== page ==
For the purposes of the invention, it is desirable to identify the disparate propensities to ignite for such materials into a four level classification schema, such as that found in Table 1.
In order to optimize the mattress design, with respect to the selection of the fire barriers, it is important to understand the relative protective levels of the barrier or barrier system, which may typically be achieved by a review of the material or system basis weight as measured in ounces per square yard of textile material. One example of a possible classification scheme for the fire barrier selection may be found in Table 2. The appropriate selection is intended to promote the ability of the composite article to pass the required fire test.
One methodology contemplated by the invention would be to match a fire barrier selection to a foam or filling material selection based on the relative standing within such classification schemes. It would be anticipated that matching scheme proposed in Table 3 would deliver desirable outcomes when the composite is subjected to full-scale testing as mandated by law or regulation.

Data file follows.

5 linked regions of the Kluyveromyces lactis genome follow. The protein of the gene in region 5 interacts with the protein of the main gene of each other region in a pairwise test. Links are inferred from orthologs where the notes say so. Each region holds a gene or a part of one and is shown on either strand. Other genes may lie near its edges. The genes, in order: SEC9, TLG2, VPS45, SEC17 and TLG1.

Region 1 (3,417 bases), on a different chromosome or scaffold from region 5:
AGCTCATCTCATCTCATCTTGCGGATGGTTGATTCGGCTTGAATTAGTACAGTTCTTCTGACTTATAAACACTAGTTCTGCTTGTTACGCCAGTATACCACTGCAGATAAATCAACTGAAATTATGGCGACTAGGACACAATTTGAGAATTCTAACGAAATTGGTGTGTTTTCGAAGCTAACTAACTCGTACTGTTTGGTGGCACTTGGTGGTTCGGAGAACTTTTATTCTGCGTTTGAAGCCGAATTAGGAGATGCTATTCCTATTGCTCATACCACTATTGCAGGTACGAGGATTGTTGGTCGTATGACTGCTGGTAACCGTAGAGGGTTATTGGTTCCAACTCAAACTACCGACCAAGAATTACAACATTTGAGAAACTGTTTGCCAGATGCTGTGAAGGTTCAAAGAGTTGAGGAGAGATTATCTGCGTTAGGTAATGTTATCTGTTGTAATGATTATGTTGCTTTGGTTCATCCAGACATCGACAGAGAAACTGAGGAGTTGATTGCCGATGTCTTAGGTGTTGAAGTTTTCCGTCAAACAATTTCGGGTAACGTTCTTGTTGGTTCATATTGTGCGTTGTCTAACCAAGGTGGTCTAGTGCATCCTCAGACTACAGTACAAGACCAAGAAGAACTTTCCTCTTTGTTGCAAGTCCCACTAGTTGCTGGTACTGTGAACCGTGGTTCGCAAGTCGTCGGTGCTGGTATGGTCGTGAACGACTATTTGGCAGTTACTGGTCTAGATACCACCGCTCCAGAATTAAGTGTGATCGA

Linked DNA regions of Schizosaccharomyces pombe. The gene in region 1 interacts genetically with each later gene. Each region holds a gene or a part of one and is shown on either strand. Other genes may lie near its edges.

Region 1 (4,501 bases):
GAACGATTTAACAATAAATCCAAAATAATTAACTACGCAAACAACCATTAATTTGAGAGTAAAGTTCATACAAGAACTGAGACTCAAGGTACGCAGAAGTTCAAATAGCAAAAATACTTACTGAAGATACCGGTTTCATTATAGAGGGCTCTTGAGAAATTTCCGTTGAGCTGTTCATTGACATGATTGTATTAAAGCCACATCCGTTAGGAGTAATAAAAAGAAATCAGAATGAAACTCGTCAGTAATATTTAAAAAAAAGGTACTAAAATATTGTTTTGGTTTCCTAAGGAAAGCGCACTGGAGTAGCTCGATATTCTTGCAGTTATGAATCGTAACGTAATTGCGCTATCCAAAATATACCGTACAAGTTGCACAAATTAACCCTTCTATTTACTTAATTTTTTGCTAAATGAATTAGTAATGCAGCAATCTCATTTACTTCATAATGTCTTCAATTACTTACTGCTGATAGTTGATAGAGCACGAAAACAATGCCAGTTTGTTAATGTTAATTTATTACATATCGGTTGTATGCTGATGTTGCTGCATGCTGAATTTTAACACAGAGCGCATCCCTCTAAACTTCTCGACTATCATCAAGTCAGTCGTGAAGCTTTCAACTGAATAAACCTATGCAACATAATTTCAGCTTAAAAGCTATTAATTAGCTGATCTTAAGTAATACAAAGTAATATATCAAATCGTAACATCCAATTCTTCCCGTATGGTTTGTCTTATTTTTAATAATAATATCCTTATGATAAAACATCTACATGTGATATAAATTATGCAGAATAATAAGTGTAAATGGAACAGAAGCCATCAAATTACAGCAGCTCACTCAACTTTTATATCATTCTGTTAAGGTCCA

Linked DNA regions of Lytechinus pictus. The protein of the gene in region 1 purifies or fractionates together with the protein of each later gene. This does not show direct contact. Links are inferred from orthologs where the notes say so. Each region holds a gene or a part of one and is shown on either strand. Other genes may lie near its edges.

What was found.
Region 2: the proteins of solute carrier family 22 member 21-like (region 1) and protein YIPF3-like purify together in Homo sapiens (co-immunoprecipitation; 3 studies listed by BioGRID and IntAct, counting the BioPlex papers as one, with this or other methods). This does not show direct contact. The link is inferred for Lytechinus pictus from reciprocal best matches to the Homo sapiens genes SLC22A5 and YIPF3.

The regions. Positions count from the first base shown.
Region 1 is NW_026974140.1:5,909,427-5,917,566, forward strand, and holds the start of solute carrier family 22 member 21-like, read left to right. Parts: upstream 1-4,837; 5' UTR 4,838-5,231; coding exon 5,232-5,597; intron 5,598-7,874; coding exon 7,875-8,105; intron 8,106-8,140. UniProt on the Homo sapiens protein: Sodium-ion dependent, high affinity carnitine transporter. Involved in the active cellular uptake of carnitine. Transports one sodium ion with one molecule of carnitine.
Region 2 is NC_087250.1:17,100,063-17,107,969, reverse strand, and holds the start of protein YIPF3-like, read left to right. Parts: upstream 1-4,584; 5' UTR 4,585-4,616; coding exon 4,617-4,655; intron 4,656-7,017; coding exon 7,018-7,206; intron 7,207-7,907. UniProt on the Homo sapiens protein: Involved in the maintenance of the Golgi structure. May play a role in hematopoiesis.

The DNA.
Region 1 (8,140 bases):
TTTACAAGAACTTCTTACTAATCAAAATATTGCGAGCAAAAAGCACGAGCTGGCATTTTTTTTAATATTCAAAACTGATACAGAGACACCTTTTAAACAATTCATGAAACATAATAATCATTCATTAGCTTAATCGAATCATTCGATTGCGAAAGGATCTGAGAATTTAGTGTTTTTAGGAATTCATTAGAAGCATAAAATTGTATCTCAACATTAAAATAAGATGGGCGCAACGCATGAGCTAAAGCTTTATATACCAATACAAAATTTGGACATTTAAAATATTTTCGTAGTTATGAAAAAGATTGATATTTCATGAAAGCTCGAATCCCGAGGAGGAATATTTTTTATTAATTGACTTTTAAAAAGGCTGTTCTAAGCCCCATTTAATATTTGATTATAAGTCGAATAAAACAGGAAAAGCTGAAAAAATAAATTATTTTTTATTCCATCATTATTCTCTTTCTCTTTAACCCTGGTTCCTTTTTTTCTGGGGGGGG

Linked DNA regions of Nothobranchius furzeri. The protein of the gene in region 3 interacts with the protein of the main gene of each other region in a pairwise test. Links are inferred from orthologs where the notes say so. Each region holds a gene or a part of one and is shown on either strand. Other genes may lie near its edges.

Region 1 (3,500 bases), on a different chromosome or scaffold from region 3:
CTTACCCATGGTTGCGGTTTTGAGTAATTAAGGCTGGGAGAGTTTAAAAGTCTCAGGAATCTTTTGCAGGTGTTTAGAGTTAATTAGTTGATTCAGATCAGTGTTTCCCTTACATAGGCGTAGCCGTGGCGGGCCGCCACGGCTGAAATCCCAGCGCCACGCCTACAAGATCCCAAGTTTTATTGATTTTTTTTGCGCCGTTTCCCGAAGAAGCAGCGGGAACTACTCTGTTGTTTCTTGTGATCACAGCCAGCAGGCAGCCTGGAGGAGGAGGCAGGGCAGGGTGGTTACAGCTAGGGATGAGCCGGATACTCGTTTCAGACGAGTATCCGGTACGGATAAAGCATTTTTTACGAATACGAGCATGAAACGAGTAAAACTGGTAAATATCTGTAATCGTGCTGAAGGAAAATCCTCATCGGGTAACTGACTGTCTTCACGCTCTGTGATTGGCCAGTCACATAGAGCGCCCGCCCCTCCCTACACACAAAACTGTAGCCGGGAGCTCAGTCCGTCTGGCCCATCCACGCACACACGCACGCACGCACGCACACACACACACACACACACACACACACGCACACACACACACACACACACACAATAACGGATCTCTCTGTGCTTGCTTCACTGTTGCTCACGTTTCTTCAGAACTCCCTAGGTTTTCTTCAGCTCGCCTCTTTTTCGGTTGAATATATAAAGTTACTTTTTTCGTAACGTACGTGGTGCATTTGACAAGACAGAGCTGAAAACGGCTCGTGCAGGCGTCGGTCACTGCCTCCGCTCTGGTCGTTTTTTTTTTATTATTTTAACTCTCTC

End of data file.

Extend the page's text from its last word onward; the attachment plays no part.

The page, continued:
As the invention provides for the use of a plurality of non-homogeneous foams or other filling materials in the upper comfort layer core assembly 40, the selection scheme for matching barrier to filling material selection would require the selection of the fire barrier level matched to the presence of the highest foam or filling class. For example, if a slab of latex foam (Class A) were glued to a slab of flame retardant treated foam (Class D) then the appropriate fire barrier selection for this element would be a Level 1. However, if the slab of latex were replaced by a slab of gel-infused foam (Class B) the fire barrier selection could be reduced to a Level 2 barrier. In any such event, the fire barrier selection for the upper comfort layer core assembly 40 would be separate from the fire barrier selection process for the lower, interiorly disposed support core structure 20, since that barrier selection would be determined by the particular material selections for that region of the mattress 10.